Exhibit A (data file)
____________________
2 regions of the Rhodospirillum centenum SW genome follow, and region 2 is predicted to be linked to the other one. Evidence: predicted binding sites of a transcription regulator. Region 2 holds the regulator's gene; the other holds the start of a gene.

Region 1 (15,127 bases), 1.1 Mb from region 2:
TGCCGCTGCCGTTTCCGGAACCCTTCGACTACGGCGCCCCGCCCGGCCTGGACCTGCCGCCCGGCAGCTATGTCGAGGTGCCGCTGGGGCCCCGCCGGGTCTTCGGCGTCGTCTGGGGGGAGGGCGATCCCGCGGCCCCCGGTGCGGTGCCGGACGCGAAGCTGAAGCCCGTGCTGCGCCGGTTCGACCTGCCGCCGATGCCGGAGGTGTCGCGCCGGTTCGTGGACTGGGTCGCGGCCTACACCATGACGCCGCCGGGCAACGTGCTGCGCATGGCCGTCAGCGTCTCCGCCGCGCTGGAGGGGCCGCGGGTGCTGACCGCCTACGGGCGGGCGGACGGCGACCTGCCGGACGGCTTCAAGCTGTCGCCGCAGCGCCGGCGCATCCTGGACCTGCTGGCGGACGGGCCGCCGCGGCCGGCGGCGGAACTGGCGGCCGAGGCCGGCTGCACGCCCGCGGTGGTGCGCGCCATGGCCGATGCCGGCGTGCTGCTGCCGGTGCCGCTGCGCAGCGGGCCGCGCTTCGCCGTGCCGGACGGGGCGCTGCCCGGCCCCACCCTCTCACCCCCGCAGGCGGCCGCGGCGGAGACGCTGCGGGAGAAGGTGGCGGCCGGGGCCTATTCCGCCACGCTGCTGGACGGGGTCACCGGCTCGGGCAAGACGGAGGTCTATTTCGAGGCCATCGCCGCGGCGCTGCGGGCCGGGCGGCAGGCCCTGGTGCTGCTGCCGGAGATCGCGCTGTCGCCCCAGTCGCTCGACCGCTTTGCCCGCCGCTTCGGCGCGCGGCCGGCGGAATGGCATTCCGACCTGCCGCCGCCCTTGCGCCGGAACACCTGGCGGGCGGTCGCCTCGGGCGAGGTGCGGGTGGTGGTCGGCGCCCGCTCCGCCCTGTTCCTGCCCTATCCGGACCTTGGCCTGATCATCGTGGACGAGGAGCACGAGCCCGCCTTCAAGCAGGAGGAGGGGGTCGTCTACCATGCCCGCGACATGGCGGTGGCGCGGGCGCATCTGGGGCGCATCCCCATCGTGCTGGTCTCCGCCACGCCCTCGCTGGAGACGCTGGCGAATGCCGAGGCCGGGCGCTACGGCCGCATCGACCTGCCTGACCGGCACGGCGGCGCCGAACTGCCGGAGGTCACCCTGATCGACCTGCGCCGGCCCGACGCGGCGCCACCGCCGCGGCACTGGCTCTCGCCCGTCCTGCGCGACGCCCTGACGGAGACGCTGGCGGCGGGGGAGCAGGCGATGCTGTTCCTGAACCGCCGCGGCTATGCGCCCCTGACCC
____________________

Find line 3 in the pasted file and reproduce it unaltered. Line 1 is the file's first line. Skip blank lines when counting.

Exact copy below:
TGCCGCTGCCGTTTCCGGAACCCTTCGACTACGGCGCCCCGCCCGGCCTGGACCTGCCGCCCGGCAGCTATGTCGAGGTGCCGCTGGGGCCCCGCCGGGTCTTCGGCGTCGTCTGGGGGGAGGGCGATCCCGCGGCCCCCGGTGCGGTGCCGGACGCGAAGCTGAAGCCCGTGCTGCGCCGGTTCGACCTGCCGCCGATGCCGGAGGTGTCGCGCCGGTTCGTGGACTGGGTCGCGGCCTACACCATGACGCCGCCGGGCAACGTGCTGCGCATGGCCGTCAGCGTCTCCGCCGCGCTGGAGGGGCCGCGGGTGCTGACCGCCTACGGGCGGGCGGACGGCGACCTGCCGGACGGCTTCAAGCTGTCGCCGCAGCGCCGGCGCATCCTGGACCTGCTGGCGGACGGGCCGCCGCGGCCGGCGGCGGAACTGGCGGCCGAGGCCGGCTGCACGCCCGCGGTGGTGCGCGCCATGGCCGATGCCGGCGTGCTGCTGCCGGTGCCGCTGCGCAGCGGGCCGCGCTTCGCCGTGCCGGACGGGGCGCTGCCCGGCCCCACCCTCTCACCCCCGCAGGCGGCCGCGGCGGAGACGCTGCGGGAGAAGGTGGCGGCCGGGGCCTATTCCGCCACGCTGCTGGACGGGGTCACCGGCTCGGGCAAGACGGAGGTCTATTTCGAGGCCATCGCCGCGGCGCTGCGGGCCGGGCGGCAGGCCCTGGTGCTGCTGCCGGAGATCGCGCTGTCGCCCCAGTCGCTCGACCGCTTTGCCCGCCGCTTCGGCGCGCGGCCGGCGGAATGGCATTCCGACCTGCCGCCGCCCTTGCGCCGGAACACCTGGCGGGCGGTCGCCTCGGGCGAGGTGCGGGTGGTGGTCGGCGCCCGCTCCGCCCTGTTCCTGCCCTATCCGGACCTTGGCCTGATCATCGTGGACGAGGAGCACGAGCCCGCCTTCAAGCAGGAGGAGGGGGTCGTCTACCATGCCCGCGACATGGCGGTGGCGCGGGCGCATCTGGGGCGCATCCCCATCGTGCTGGTCTCCGCCACGCCCTCGCTGGAGACGCTGGCGAATGCCGAGGCCGGGCGCTACGGCCGCATCGACCTGCCTGACCGGCACGGCGGCGCCGAACTGCCGGAGGTCACCCTGATCGACCTGCGCCGGCCCGACGCGGCGCCACCGCCGCGGCACTGGCTCTCGCCCGTCCTGCGCGACGCCCTGACGGAGACGCTGGCGGCGGGGGAGCAGGCGATGCTGTTCCTGAACCGCCGCGGCTATGCGCCCCTGACCC